Connors Corner, Daily Racing Form, 1951-05-02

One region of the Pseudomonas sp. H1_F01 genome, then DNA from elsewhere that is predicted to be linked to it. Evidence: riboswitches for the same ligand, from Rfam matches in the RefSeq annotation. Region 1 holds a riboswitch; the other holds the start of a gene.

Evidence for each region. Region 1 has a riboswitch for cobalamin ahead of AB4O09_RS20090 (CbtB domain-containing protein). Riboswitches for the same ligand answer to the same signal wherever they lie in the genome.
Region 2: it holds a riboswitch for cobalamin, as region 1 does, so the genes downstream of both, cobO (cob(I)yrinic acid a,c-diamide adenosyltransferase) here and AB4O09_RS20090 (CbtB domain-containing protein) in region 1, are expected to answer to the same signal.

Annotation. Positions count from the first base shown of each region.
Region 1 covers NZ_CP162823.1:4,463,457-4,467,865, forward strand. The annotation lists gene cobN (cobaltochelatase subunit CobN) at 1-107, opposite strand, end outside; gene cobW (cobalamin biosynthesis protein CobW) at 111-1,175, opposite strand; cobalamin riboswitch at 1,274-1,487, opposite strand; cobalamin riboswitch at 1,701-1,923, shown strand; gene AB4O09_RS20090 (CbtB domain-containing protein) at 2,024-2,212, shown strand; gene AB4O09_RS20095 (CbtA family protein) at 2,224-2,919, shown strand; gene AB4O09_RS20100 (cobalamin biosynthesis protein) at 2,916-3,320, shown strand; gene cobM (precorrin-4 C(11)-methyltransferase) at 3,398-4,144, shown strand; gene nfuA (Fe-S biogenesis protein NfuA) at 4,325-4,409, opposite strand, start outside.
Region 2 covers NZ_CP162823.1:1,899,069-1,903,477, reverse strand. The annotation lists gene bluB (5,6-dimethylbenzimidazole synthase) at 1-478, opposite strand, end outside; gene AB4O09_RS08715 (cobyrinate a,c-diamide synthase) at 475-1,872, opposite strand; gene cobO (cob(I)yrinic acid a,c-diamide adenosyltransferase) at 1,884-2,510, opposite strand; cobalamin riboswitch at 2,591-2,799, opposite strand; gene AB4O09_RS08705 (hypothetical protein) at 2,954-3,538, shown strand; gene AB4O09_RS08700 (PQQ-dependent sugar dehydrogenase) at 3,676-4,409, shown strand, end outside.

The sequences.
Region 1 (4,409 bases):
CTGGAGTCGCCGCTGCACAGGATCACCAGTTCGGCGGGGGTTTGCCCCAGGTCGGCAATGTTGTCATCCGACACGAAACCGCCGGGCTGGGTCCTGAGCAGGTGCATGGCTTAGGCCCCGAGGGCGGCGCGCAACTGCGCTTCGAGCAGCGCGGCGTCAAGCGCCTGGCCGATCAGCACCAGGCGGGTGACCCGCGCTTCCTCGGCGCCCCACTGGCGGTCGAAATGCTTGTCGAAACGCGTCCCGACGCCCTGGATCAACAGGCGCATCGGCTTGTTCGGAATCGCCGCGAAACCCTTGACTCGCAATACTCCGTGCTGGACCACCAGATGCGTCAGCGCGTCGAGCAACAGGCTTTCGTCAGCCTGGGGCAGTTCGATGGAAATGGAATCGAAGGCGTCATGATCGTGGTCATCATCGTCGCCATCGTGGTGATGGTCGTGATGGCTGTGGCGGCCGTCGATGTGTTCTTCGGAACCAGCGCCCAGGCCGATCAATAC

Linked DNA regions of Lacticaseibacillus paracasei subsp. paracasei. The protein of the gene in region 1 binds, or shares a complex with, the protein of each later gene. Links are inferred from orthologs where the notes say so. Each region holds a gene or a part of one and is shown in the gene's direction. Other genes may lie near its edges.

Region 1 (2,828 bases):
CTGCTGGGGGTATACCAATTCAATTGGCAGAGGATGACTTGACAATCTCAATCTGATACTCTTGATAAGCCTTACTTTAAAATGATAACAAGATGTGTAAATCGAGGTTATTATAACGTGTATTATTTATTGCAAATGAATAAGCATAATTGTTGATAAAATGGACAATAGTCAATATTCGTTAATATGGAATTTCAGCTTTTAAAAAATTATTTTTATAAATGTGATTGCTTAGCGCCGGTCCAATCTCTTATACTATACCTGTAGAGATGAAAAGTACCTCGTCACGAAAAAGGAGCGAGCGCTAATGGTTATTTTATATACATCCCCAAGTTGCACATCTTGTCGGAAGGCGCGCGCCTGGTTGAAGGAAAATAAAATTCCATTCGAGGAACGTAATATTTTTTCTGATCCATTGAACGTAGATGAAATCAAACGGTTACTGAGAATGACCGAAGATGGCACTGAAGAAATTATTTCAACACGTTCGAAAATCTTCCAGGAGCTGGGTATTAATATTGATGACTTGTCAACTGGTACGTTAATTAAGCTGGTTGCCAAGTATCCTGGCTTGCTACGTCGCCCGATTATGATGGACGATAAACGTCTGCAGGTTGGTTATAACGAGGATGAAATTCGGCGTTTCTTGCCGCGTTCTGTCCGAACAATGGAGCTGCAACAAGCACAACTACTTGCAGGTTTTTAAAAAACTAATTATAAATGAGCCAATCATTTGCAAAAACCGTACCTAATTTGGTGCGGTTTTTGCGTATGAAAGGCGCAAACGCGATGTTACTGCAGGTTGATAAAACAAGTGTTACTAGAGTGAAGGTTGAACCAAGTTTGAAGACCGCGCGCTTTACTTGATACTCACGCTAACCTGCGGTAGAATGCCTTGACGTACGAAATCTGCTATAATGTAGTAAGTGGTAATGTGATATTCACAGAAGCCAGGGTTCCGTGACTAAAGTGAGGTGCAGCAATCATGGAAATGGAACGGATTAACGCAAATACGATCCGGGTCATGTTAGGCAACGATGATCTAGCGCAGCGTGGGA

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■ t Connors Corner By "CHUCK" CONNORS — — Chief of Chart Correspondents— —J JAMAICA, L. I., N. Y., May 1.— Gloom deep and thick enveloped the stable occupied by "Maje" Odom at Belmont Park this ■ morning. morning. Men Men and and boys boys morning. morning. Men Men and and boys boys evinced little interest in their daily chores for they had lost their pet. This animal of doubtful ancestery was from the canine family and was known as The Thing, Scooter and the Sugar Drop Kid. He was one of a litter that arrived last fall and unlike his brothers and sisters sisters failed failed to to grow grow • sisters sisters failed failed to to grow grow and develop. As a dog he was long-haired and odd-shaped, about a foot long and five inches tall. Like most of his type, he developed a personality that earned friends in a hurry and he kept them. He was named Scooter. The boys in the barn tagged him The Thing and the Sugar Drop Kid came from visitors who noticed his peculiarity in attempting to hide lumps of sugar around the stable area as other dogs hide bones. His method in obtaining the sugar was unique. He waited patiently while the visitors watched the horses in the walking ring, where they are cooled out fol- lowing trials. As a rule, visitors unfamiliar with J horses, are wary in presenting a lump of sugar to a horse, not that they are afraid of the animal but the fear of a nipped finger or hand is present. The proffered lump is usually dropped when the horses reach for the tidbits. Thats where Scooter shone. In a flash he would pick up the sugar and then his actions were reminiscent of a cockroach quickly scooting out of danger. At this point in the morning comedy, a laugh could be expected for the dog would dash off to , some secluded corner of the stable or on the other hand dig a hole a few feet from £ where he picked up the lump, as the hiding place. Odom estimates that in a few years he might be a rival to the Cubans in the matter of sugar productions, that is if the lumps hidden by the dog should sprout and grow. I i Scooters markings were odd, described as sable brown, when not too dirty from rolling in the dust and mud, a perfect bow j marked his neck and white feet. John Barry Ryan and Aksel Wichfeld evinced ■ great interest in the mutt as he was always good for a laugh. During the morning a J telegram arrived from Palm Beach direct- ] ing "Maje" Odom to pay his owner and then crate the dog for shipment to Florida. He will find the plush environs of Palm ] Beach different from those that prevailed at the stable. The boys at the barn are will- ing to wager that he will be back when £ homesickness overtakes him, for as the old saying goes, once a race tracker always a ■ race tracker. 1 During the absence of Max Hirsch, "Buddy" Raines saddled Mission for his I engagement in the fifth race on Monday. . . . Peanut Brier, owned by W. E. Charles, arrived at Belmont Park con- * signed to Bert Williams to train. . . . Mrs. Milton Erlanger was on hand to witness the effort of Child Wonder in Mondays Continued on Page Forty-Two i Connors Comer | Continued from Page Three opener. The occasion was the first start of the progeny of their one-time campaigner, Boy Angler. . . . Tom Murphy, who trained Burbar II to win the English Derby for Herman B. Duryea in 1914, is on the ailing list at his Queens Village home. He was stricken with a light paralytic shock over the week-end. 4 .Ike Perlstein came on from Louisville, , Ky., after spending three weeks in that area. . . . Jockey Dave Gorman will ride Counterpoint, owned by C. V. Whitney, in the Derby. Trainer Syl Veitch so reported I today. . . . W. F. Hooper, the Coral Gables s owner and patron, will be represented in — the steeplechase field this fall. The three- j year-old Hurricane will be schooled over . the fences. . . . Eddie Walsh, the former jockey who rode during the first decade of j this century, was a first-time visitor yes- , terday. . . . Trainer L. T. Ruff shipped the j horses he had here for T. P. Morgan to Garden State Park for that meeting. ... j Dr and Mrs. Robinson O. Joplin, of Louis- ville, Ky., who is the son of the late owner 1 and trainer Wayne Joplin, extended an 1 invitation to Mrs. John B. Campbell to be their guest for the Derby. Mrs. Campbell accepted. w ra W. E. Charles, of the HBPA was tl among the afternoon visitors. He came in over from Garden State Park. . . . Harry e Stevens, of the catering clan, showed up cr j . j , j j 1 1 w ra tl in e cr from Miami. He was at Gulfstream Park. . . Frank G. Menke, the old press agent, was on hand for the afternoon. . . . Harry F. Guggenheim left for Louisville to witness his Battle Morn perform in the Derby. The occasion will be the first time the Cain Hoy Stable silks are shown in that race. . . . Mrs. E. L. Hopkins, of Cleveland, Ohio, is expected here for the running of the Gallant Fox in which her Three Rings will be a starter. The Cresson Farms Goluptious was worked out one mile following the third race yesterday. Trainer McMaster decided that this was a good place to test the gelding over the intermediate distances. His experiment was in vain for the gelding changed hands via the claiming route. He "" ~ — m f is now the property of H. E. Simpson. . . . SJ J. J. Amiel and jockey Conn McCreary left the b for Louisville. The latter will ride the res- tn the taurateurs colt, Count Turf in,the Derby ar and Trainer Sol Rutchick announced that he ™ wilj fly down Saturday morning. . . . Mr. wl and Mrs. R. Pamdoiar came on from the yo you. Framingham, Mass., home for a few days ca racing. His racing menage was depleted wc by the loss of Star Prince via the claiming fa face route. . . . Max Kolner, the Jamaica pack- ne er, forgot all about rollbacks and other tn that trivia connected with the meat business for the afternoon. ... A meeting of the ha half Robert F. Mangel Post of the American Le- de dead gion was held in the clubhouse dining room following the running of the last race. . . . Louis Lazare did some tall root- tl ing yesterday for Fancy Talk in the second ei ha half de dead tl ei of the Daily Double. He settled for a heat. The selections are: CIGAR MAID in the sixth; DARK FAVORITE in the seventh, and TUFFEROO in the eighth.